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Foreign Affairs: Peruvian Memorial

2 minute read

The mumblings from South America became distinct, last week, when a Peruvian memorial on the Tacna-Arica dispute between Chile and Peru (TiME, Mar. 16 et seq.) was received by the U. S. State Department and forwarded to President Coolidge. Peru, long incensed by the treatment of her citizens in Tacna and Arica, suggested threefold amendments of the terms of the U. S. President’s arbitral award as follows:

1) That the Chilean Army be replaced by U. S. troops during the hold-ing of the plebiscite in the two provinces, or that a police force re-cruited from the indigenous population be substituted.

2) That Peruvians expelled from the provinces by Chile and who were resident there for five years or more be permitted to vote in the plebiscite which is to decide whether the provinces are to remain Chilean or to revert to Peru.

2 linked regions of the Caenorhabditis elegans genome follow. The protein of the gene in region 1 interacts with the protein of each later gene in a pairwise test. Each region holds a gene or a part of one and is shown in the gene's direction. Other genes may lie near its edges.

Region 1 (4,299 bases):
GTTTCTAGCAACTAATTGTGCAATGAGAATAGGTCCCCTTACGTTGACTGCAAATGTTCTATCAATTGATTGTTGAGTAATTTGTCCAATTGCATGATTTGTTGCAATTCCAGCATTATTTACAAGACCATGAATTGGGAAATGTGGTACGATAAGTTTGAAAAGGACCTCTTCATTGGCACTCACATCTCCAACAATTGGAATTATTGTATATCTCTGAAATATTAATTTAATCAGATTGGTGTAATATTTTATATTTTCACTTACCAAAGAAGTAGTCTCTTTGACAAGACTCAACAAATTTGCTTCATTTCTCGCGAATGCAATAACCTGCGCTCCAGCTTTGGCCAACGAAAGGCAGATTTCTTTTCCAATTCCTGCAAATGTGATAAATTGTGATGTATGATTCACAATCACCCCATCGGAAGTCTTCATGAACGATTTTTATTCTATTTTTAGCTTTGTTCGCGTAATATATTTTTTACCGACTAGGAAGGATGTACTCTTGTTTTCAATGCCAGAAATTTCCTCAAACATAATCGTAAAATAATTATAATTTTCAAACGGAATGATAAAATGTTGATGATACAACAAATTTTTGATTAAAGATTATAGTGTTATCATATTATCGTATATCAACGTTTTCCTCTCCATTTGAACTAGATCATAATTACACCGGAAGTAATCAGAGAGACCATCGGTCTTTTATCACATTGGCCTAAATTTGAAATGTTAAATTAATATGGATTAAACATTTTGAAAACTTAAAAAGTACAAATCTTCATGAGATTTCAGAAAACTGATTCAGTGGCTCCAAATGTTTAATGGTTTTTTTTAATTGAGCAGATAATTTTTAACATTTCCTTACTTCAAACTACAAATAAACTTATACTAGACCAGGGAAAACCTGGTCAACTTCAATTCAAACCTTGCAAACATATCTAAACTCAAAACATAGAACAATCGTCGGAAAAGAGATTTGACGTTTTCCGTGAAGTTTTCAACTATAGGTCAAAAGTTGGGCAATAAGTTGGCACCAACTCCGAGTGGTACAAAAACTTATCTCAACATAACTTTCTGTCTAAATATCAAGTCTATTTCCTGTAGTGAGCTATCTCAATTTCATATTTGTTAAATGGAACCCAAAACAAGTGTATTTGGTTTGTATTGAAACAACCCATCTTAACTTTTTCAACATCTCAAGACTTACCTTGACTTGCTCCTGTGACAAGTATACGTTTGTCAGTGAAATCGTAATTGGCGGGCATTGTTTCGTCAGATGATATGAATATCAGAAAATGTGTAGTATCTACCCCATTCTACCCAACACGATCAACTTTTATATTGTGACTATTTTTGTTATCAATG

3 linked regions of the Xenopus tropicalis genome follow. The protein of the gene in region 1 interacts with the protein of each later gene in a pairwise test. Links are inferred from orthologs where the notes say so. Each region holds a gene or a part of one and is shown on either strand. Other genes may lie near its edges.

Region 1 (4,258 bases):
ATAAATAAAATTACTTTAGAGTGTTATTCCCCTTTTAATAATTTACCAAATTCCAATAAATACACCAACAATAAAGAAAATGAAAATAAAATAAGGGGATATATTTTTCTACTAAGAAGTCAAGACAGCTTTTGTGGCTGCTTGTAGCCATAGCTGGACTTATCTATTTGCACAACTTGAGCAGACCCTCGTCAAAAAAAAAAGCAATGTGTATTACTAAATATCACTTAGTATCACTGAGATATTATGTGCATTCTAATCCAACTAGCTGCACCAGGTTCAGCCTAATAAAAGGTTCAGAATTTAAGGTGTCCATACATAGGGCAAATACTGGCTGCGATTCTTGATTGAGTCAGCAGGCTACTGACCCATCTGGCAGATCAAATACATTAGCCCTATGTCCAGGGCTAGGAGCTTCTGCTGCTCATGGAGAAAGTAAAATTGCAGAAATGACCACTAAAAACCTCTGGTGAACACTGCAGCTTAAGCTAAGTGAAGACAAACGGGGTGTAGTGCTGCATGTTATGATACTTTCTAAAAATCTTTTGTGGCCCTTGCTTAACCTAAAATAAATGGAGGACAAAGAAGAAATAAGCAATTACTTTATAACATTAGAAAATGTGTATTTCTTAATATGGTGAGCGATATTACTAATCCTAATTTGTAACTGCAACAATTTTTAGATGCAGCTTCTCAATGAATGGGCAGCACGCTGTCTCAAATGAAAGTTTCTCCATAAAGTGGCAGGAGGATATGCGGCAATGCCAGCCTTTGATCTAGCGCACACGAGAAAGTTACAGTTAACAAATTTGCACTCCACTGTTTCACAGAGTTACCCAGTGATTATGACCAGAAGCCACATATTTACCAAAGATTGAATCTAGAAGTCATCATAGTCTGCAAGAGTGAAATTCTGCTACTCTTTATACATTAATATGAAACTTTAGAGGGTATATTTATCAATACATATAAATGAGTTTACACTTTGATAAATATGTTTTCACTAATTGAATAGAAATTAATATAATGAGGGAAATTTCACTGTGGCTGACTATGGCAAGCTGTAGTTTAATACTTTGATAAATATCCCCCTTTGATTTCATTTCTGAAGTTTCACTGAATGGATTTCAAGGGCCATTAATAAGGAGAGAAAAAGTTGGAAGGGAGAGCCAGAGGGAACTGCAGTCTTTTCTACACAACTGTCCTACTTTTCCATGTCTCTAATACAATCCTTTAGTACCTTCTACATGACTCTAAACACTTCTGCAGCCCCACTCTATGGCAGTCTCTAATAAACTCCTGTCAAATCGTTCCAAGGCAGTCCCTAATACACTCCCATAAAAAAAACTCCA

3) That Peruvians found guilty by Chileans of criminal offenses (allegedly “trumped up”) be retried; and that all found not guilty be allowed to vote.

President Coolidge promptly made known his views in regard to these points:

1) That he personally, not the U. S. Government, was responsible for the award−therefore there was no question of employing U. S. troops.

2) That the Plebiscitary Commission (headed by General Pershing) not the arbitrator (Mr. Coolidge) was authorized and empowered to deal with such complaints.

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